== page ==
• Assumption 3 implies that the rows of basis $A_B$ are a basis of vector space ${\mathbb R}^d$.
• Assumptions 2 and 3 can be made to hold by an infinitesimally small perturbation of the entries of $A$.
• Assumptions 2 and 3 imply that each basis $B$ uniquely specifies a bfs $x=(A^{-1}_Bb,0)$.

The extreme points for the feasible set of $\eqref{LP:Opt=}$ can be found.

Theorem 2. The extreme points of ${\mathcal X}(b)=\{x: Ax=b, x\geq 0\}$ are exactly the set of basic feasible solutions.

• Finding a extreme point is now characterized and computable, namely, we find $x=(x_B,0)\geq 0$ where $x_B=A^{-1}_B b$.

Theorem 3. [Simplex Theorem] Given Assumptions 1–3, for , a basic feasible solution $x=(A^{-1}_Bb,0)$ is optimal iff

Moreover, if $x$ is not optimal, i.e. $0>(c_N^\top-c_B^TA^{-1}_B A_N)_j$ for some $j\in N$, then there exists a new basis $\tilde{B}=B\cup \{j\} \backslash \{i\}$ for some $i\in B$ such that the basic feasible solution $\tilde{x}=(A^{-1}_{\tilde{B}},0)$ satisfies $c^\top \tilde{x} < c^\top x$.

• This theorem gives both a method to verify optimality of a bfs and a mechanism to move to a better bfs from a non-optimal bfs. As we will discuss, this method is called the Simplex Algorithm.
• For a maximization, the inequality in is reversed.
• Since $c^\top_B-c_B^\top A^{-1}_B A_B =0$, optimality condition can be expressed as

• The vector $\tilde{c}$, defined above, is called the reduced cost vector and its entries are reduced costs.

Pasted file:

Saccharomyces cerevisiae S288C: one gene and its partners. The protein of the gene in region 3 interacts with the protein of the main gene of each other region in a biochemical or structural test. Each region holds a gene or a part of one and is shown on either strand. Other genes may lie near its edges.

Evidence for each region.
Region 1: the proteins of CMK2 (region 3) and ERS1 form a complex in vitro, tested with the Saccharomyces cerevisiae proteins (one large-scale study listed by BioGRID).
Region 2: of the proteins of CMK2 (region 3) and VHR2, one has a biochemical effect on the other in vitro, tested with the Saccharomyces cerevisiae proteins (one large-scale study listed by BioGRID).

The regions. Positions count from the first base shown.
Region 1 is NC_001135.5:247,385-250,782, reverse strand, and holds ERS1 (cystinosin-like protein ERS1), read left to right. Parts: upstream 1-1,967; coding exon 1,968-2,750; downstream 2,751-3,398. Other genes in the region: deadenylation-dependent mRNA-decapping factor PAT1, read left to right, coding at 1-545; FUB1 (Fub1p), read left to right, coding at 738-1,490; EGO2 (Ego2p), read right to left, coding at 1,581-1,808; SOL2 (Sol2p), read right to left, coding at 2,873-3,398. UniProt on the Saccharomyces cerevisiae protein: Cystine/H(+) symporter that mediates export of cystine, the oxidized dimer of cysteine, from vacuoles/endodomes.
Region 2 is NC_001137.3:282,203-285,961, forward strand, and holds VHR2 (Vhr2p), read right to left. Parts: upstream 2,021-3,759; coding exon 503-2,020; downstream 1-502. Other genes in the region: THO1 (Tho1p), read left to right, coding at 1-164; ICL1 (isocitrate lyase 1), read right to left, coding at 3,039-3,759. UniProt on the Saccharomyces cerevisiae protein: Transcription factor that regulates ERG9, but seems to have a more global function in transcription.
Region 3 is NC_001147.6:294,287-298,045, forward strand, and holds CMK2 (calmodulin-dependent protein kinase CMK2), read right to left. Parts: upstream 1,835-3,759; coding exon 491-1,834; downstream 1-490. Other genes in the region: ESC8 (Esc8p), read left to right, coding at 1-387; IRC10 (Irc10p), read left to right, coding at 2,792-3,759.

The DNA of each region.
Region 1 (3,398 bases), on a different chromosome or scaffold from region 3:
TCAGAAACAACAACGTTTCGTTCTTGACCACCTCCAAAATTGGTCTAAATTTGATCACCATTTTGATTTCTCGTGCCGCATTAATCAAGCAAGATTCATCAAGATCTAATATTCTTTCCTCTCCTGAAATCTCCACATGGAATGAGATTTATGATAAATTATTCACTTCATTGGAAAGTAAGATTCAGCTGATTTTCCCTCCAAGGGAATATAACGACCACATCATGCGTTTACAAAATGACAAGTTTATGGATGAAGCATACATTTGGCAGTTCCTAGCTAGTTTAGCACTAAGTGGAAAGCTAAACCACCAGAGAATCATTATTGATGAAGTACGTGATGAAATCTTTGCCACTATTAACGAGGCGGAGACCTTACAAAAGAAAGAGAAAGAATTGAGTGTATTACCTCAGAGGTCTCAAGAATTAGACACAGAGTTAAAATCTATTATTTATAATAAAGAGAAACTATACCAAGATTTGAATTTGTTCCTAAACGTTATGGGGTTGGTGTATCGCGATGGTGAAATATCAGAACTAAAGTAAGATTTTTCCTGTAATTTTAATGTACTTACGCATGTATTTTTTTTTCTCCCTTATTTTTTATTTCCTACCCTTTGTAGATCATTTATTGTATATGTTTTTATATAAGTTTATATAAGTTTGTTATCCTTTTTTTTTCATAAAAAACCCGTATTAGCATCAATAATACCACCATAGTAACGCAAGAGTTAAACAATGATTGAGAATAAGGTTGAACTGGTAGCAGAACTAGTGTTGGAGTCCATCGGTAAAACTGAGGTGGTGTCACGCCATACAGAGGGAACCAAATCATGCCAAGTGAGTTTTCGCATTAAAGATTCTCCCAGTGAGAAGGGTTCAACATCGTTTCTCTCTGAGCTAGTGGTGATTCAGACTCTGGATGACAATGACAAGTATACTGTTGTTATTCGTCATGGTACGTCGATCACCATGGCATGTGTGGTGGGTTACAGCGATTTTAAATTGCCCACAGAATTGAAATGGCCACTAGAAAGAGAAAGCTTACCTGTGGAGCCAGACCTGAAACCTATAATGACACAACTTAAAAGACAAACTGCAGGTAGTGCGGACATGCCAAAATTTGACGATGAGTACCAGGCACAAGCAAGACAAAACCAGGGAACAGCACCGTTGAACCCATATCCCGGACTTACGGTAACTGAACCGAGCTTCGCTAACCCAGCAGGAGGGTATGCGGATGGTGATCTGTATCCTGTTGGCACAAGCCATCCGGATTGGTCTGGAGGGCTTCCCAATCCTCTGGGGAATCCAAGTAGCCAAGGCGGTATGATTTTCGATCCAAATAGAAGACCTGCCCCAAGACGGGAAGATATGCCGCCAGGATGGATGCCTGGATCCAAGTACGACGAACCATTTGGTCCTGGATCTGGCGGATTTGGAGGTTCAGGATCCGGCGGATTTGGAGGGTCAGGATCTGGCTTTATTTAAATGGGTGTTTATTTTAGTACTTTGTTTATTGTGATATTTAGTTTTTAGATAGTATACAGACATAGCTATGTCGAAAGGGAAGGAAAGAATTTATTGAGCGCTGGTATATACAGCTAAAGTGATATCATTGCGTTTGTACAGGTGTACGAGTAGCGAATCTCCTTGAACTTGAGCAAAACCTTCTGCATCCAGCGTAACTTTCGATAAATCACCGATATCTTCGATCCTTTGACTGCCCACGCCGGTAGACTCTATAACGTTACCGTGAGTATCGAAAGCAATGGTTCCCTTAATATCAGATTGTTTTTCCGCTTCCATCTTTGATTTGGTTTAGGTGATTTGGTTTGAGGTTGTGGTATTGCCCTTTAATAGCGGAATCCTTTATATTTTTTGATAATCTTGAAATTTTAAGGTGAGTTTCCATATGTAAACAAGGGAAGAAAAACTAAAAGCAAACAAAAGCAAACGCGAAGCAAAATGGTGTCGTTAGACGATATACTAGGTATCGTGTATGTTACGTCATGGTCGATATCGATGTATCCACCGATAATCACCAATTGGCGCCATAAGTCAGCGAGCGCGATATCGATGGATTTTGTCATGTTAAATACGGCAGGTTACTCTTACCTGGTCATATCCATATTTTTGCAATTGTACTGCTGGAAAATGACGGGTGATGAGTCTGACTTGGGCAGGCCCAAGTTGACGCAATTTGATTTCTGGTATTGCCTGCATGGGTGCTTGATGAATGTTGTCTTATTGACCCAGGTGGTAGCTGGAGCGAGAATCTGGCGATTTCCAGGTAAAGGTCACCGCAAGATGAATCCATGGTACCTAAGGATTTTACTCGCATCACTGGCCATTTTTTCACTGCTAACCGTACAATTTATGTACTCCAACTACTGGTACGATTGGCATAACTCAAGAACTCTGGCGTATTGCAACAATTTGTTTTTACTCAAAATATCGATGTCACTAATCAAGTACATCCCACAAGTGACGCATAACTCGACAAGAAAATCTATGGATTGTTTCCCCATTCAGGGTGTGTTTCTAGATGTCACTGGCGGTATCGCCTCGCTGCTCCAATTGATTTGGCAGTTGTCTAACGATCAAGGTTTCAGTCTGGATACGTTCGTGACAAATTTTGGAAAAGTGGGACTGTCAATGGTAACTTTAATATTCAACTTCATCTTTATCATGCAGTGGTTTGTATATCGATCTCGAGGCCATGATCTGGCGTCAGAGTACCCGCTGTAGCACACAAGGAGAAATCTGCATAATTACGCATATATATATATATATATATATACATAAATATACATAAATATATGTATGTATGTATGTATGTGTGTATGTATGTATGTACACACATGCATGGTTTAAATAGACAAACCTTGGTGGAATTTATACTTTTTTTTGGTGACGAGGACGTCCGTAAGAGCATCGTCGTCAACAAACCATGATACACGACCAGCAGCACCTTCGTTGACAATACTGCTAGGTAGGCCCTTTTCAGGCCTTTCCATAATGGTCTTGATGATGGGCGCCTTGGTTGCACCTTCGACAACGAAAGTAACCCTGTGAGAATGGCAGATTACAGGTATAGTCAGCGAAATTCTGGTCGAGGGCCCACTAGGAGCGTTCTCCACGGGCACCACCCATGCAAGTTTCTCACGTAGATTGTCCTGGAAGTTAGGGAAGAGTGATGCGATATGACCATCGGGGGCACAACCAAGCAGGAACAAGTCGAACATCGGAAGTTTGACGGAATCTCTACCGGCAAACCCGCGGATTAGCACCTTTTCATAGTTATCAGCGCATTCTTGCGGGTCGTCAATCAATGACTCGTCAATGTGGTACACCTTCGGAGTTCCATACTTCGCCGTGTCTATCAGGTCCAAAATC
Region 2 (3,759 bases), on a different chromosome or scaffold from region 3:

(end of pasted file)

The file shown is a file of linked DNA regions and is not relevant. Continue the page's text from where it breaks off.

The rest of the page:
• We can interpret $\lambda^\top=c_B^TA^{-1}_B$ as variables of the dual of . So once $\tilde{c}=c^\top-\lambda^\top A\geq 0$, we have a dual feasible solution $\lambda$ and a primal feasible solution $x=(A^{-1}_Bb,0)\geq 0$. Thus, by essentially the same argument we used in Lemma [LP:primaldualcomp], both $x$ and $\lambda$ are optimal for the primal and the dual problems respectively.

Proof of the Simplex Theorem. Let’s compare bfs $x=(A_B^{-1}b,0)$ to a feasible solution $y=(y_B,y_N)$. As $y$ is feasible $A_B y_B + A_Ny_N=b$. Thus, using Assumption 3,

So

Thus, if holds then the bfs $x$ is optimal. Conversely, by Assumptions 2 and 3, for any $y_N$ sufficiently small, i.e. $\forall y_N>0$ s.t. $|y_N|\leq \delta$ for some $\delta>0$, we can choose $y_B$ so that $y=(y_B,y_N)$ is feasible. Namely, $y_B$ is given by , and it is positive because it is close to $x_B$. Hence

This verifies that is necessary and sufficient for optimality.

Now suppose that bfs $x$ is not optimal, i.e. $0>(c_N^\top - c^{\top}_BA_B^{-1}A_N)_j$ for some $j\in N$. This suggests we should increase the $j$-th component. Take $x(t)=(A_B^{-1}b,0)+t(-A_B^{-1}A_Ne_j,e_j)$ where $e_j$ is the $j$th unit vector in ${\mathbb R}^N_+$ and $t>0$. Note

So the larger $t$ is the more $c^{\top} x(t)$ improves on $c^{\top} x$. The biggest $\tilde{t}$ so that $x(\tilde{t})$ is feasible is

Observe, if no such $\tilde{t}$ exists then $c^{\top} x(t)$ is unbounded. Otherwise, take $i$ to be the argument minimizing . Note $x(\tilde{t})$ is a bfs on $\tilde{B}=B\cup \{j\} \backslash \{i\}$ with $c^{\top} \tilde{x} < c^{\top} x$. $\square$

1. When $A$ is known, we can use the term “basis” interchangeably to mean $B$ or $A_B$.

3 thoughts on “Linear Programming”

1. Thanks! Could you give me a good link that introduces this business of this ‘dual’ concept in optimization? I often see it but I don’t understand how it comes about or what it is.

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1. Hi Naren,
I’ve updated the post on Lagrangian Optimization. If you read everything up to Theorem 2 on that post. You should have everything you need.